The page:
Perception and Facts About Jesus
A 2014 poll by the Barna Group of slightly over 2,000 Americans found that 56% of American adults believe Jesus was God; 26% say he was a human religious or spiritual leader like Moses, Mohammed or the Buddha; and 18% are not sure what Jesus was. Not surprisingly, none of the Jews, Muslims or Buddhists polled believed that Jesus was God.
A report by Gallup of a review of over 174,000 interviews conducted in 2015 shows that 75% of American adults identify with a Christian religion, little changed from 2014, but down from 80% eight years earlier. Since 75% of Americans identify themselves as Christians, but only 56% of them believe that Jesus was Divine, almost a fifth of self-identified Christians are no longer trinitarians.
About 5-6% of Americans identify with a non-Christian religion. What do they think about Jesus? While many, but not all, Buddhists pray to Buddha; there are no Jews or Muslims who pray to Moses or Muhammad. Indeed, one of the most important teachings in their sacred scriptures, the Hebrew Bible and the Arabic Qur’an, is the prohibition of praying to anyone other than the one and only God.
The Qur'an of Prophet Muhammad, as the last of the world's major Sacred Scriptures, includes within itself statements about Prophet Jesus that differ greatly from the Christian New Testament.
Since the Torah of Prophet Moses and the Psalms of Prophet David preceded the New Testament by many centuries, they contain no statements at all about Jesus, although many Jewish prophets in the Hebrew Bible do have prophecies about a future Messianic redeemer.
Status of Jesus in Judaism and Islam
Jews do not believe the New Testament claims that Jesus was a Messiah, not because he couldn't have been; but because he did not in fact usher in the Messianic Age of world wide peace and justice. Jews wish he had succeeded.
Christians do admit that the world is still not in the Messianic Age, but they believe that someday Messiah Jesus will return again to accomplish that holy goal.
Jews say when they see it they will believe it. However, even if a future Jesus proves to be a Messianic figure; Jews will not believe that Jesus is or ever was a Divine Son of God.
Judaism and Islam both teach that there is only One God, and therefore God's basic message for humanity, conveyed by God's Messengers, is and has always been basically the same, although many of the details of perspective and practice are different for each Monotheistic religion.
Thus, what Prophets Moses, David, Jesus and Muhammad delivered to their followers was essentially the same Message in terms of the nature of God's Oneness and opposition to worshiping idols.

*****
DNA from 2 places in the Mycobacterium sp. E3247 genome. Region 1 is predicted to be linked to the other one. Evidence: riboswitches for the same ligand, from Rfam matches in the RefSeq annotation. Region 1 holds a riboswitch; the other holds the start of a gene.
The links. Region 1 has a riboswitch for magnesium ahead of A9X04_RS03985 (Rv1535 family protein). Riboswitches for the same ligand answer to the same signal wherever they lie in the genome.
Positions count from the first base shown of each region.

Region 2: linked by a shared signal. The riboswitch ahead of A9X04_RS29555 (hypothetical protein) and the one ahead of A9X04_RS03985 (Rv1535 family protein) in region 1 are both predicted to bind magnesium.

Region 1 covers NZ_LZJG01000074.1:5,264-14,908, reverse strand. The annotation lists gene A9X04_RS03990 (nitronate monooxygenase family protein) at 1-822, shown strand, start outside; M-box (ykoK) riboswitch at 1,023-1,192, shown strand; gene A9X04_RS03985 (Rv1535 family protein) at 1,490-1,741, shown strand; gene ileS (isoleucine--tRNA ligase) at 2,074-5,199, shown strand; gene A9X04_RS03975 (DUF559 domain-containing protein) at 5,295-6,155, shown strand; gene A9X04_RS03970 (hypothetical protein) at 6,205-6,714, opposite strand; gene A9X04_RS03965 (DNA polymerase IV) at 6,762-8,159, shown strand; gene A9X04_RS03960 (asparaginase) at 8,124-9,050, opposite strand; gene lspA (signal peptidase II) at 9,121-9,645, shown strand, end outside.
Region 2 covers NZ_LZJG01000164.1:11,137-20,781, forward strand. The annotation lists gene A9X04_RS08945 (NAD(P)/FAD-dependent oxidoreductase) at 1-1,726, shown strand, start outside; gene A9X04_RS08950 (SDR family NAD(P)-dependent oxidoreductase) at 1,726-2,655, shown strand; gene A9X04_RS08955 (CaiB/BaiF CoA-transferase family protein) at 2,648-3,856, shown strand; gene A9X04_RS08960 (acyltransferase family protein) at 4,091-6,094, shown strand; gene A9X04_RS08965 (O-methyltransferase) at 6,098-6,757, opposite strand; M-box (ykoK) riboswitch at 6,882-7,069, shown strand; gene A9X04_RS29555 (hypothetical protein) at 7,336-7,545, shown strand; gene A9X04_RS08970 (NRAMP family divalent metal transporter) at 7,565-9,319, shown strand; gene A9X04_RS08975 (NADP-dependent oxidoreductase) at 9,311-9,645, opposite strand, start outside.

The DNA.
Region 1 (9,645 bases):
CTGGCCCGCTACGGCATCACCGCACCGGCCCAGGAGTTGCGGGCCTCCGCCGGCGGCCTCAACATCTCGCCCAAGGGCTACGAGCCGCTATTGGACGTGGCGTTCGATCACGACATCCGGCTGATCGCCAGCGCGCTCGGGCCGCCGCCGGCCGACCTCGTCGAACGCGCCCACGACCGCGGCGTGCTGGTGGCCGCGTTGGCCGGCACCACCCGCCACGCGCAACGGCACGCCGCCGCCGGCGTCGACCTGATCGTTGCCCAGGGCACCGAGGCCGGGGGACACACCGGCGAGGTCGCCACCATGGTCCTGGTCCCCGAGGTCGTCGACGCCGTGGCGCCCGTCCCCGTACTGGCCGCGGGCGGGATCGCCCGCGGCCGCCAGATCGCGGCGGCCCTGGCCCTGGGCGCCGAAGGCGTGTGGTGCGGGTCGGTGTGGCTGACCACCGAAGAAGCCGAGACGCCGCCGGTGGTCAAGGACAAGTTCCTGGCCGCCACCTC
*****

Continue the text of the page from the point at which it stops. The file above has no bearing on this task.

It doesn’t make sense that God would send Messengers like Abraham. Moses, and David to tell people to believe in only one God, and then suddenly send to Jesus a radically different message (the Trinity) which contradicts the monotheistic Unitarian teachings of God's previous Messengers.
Those early sects of Christianity, that believed Jesus was a human Prophet and nothing more, were following the original teachings of Jesus, because their concept of Unitarian Monotheism was the same as that taught by all the Prophets in the Hebrew Bible, called by Christians-the Old Testament.
Jesus, the "Son of Man"
Indeed, Jesus clearly thought of himself not as the “Son of God”, but as the “Son of Man”, a Messianic term. The Aramaic phrase Bar ‘ěnosh' "son of man" is a Semitic expression denoting a single member of humanity, a certain human being. This Aramaic phrase is used by Daniel (7:13-14) to describe a Messianic figure riding with the clouds of the sky.
In the four Gospels, “the Son of Man” is Jesus’ favorite self-designation. The term "the Son of Man" appears 81 times in the Greek text of the four Gospels: thirty times in Matthew, twenty five times in Luke, 14 times in Mark (the shortest of the Gospels), and 12 times in John (the latest and least historical of the Gospels).
Yet in Paul's epistles, “Son of Man” is never used for Jesus. In fact, the term “Son of Man” appears in the whole New Testament only 4 times (5%) outside of the Gospels. Paul does briefly mentions meeting "James, the Lord's brother" in a letter to the Galatians: “I saw none of the other apostles—only James, the Lord's brother. I assure you before God that what I am writing you is no lie.” (Galatians: 1:19-20)